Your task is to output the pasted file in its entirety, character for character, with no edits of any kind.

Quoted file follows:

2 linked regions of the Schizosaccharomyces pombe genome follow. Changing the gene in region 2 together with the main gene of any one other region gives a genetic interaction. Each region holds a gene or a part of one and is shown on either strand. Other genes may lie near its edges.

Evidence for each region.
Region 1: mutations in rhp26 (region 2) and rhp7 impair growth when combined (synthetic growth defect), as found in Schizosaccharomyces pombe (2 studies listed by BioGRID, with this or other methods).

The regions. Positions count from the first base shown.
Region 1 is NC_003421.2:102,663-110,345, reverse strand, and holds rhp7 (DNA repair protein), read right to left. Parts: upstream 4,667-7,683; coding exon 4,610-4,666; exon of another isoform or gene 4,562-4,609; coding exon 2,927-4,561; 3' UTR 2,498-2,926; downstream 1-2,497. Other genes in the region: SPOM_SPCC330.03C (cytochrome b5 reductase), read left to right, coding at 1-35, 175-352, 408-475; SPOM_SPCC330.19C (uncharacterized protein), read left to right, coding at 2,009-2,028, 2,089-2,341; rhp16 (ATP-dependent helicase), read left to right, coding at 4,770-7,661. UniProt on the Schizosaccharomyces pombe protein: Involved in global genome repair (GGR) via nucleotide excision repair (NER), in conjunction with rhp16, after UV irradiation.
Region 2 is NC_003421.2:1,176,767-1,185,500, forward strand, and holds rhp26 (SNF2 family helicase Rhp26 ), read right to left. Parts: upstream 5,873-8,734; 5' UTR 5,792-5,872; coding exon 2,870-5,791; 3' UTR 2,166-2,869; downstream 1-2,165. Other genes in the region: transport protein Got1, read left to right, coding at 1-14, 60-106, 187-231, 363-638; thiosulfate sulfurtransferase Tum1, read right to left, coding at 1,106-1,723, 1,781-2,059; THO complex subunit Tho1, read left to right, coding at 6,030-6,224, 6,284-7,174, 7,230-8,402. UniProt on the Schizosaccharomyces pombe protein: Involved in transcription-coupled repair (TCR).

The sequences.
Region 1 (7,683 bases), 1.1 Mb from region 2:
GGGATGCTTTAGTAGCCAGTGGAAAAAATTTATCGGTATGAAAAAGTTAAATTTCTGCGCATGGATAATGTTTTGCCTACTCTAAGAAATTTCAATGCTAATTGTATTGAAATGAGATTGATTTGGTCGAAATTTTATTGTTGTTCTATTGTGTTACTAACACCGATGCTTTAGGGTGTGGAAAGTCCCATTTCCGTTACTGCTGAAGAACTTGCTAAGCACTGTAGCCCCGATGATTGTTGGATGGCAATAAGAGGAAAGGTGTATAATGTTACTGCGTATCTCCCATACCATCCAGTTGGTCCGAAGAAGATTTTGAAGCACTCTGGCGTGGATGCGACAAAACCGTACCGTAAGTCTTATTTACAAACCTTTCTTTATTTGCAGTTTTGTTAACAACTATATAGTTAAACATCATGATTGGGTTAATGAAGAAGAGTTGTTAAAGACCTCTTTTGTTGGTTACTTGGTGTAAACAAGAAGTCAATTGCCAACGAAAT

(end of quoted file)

2 linked regions of the Schizosaccharomyces pombe genome follow. Changing the gene in region 2 together with the main gene of any one other region gives a genetic interaction. Each region holds a gene or a part of one and is shown on either strand. Other genes may lie near its edges.

Evidence for each region.
Region 1: mutations in rhp26 (region 2) and rhp7 impair growth when combined (synthetic growth defect), as found in Schizosaccharomyces pombe (2 studies listed by BioGRID, with this or other methods).

The regions. Positions count from the first base shown.
Region 1 is NC_003421.2:102,663-110,345, reverse strand, and holds rhp7 (DNA repair protein), read right to left. Parts: upstream 4,667-7,683; coding exon 4,610-4,666; exon of another isoform or gene 4,562-4,609; coding exon 2,927-4,561; 3' UTR 2,498-2,926; downstream 1-2,497. Other genes in the region: SPOM_SPCC330.03C (cytochrome b5 reductase), read left to right, coding at 1-35, 175-352, 408-475; SPOM_SPCC330.19C (uncharacterized protein), read left to right, coding at 2,009-2,028, 2,089-2,341; rhp16 (ATP-dependent helicase), read left to right, coding at 4,770-7,661. UniProt on the Schizosaccharomyces pombe protein: Involved in global genome repair (GGR) via nucleotide excision repair (NER), in conjunction with rhp16, after UV irradiation.
Region 2 is NC_003421.2:1,176,767-1,185,500, forward strand, and holds rhp26 (SNF2 family helicase Rhp26 ), read right to left. Parts: upstream 5,873-8,734; 5' UTR 5,792-5,872; coding exon 2,870-5,791; 3' UTR 2,166-2,869; downstream 1-2,165. Other genes in the region: transport protein Got1, read left to right, coding at 1-14, 60-106, 187-231, 363-638; thiosulfate sulfurtransferase Tum1, read right to left, coding at 1,106-1,723, 1,781-2,059; THO complex subunit Tho1, read left to right, coding at 6,030-6,224, 6,284-7,174, 7,230-8,402. UniProt on the Schizosaccharomyces pombe protein: Involved in transcription-coupled repair (TCR).

The sequences.
Region 1 (7,683 bases), 1.1 Mb from region 2:
GGGATGCTTTAGTAGCCAGTGGAAAAAATTTATCGGTATGAAAAAGTTAAATTTCTGCGCATGGATAATGTTTTGCCTACTCTAAGAAATTTCAATGCTAATTGTATTGAAATGAGATTGATTTGGTCGAAATTTTATTGTTGTTCTATTGTGTTACTAACACCGATGCTTTAGGGTGTGGAAAGTCCCATTTCCGTTACTGCTGAAGAACTTGCTAAGCACTGTAGCCCCGATGATTGTTGGATGGCAATAAGAGGAAAGGTGTATAATGTTACTGCGTATCTCCCATACCATCCAGTTGGTCCGAAGAAGATTTTGAAGCACTCTGGCGTGGATGCGACAAAACCGTACCGTAAGTCTTATTTACAAACCTTTCTTTATTTGCAGTTTTGTTAACAACTATATAGTTAAACATCATGATTGGGTTAATGAAGAAGAGTTGTTAAAGACCTCTTTTGTTGGTTACTTGGTGTAAACAAGAAGTCAATTGCCAACGAAAT